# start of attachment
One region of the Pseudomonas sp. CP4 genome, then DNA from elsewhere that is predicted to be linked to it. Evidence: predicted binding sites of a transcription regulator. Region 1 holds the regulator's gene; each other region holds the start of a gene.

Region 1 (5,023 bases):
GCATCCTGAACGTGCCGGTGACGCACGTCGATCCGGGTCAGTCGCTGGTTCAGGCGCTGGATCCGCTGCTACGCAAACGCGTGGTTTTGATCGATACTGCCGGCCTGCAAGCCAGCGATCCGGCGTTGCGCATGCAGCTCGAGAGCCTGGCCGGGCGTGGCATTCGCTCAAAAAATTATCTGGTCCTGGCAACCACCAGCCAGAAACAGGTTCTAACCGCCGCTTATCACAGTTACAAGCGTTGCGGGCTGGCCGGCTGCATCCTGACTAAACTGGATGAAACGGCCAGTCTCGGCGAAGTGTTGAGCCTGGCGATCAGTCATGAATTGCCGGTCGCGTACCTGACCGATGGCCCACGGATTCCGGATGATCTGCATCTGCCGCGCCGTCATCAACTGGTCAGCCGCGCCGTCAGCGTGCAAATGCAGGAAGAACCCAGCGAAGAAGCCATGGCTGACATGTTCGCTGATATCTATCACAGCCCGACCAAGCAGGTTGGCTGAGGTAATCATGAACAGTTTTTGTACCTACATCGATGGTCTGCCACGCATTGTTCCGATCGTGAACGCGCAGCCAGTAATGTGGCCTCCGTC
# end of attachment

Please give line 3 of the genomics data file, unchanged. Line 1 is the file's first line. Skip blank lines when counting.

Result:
GCATCCTGAACGTGCCGGTGACGCACGTCGATCCGGGTCAGTCGCTGGTTCAGGCGCTGGATCCGCTGCTACGCAAACGCGTGGTTTTGATCGATACTGCCGGCCTGCAAGCCAGCGATCCGGCGTTGCGCATGCAGCTCGAGAGCCTGGCCGGGCGTGGCATTCGCTCAAAAAATTATCTGGTCCTGGCAACCACCAGCCAGAAACAGGTTCTAACCGCCGCTTATCACAGTTACAAGCGTTGCGGGCTGGCCGGCTGCATCCTGACTAAACTGGATGAAACGGCCAGTCTCGGCGAAGTGTTGAGCCTGGCGATCAGTCATGAATTGCCGGTCGCGTACCTGACCGATGGCCCACGGATTCCGGATGATCTGCATCTGCCGCGCCGTCATCAACTGGTCAGCCGCGCCGTCAGCGTGCAAATGCAGGAAGAACCCAGCGAAGAAGCCATGGCTGACATGTTCGCTGATATCTATCACAGCCCGACCAAGCAGGTTGGCTGAGGTAATCATGAACAGTTTTTGTACCTACATCGATGGTCTGCCACGCATTGTTCCGATCGTGAACGCGCAGCCAGTAATGTGGCCTCCGTC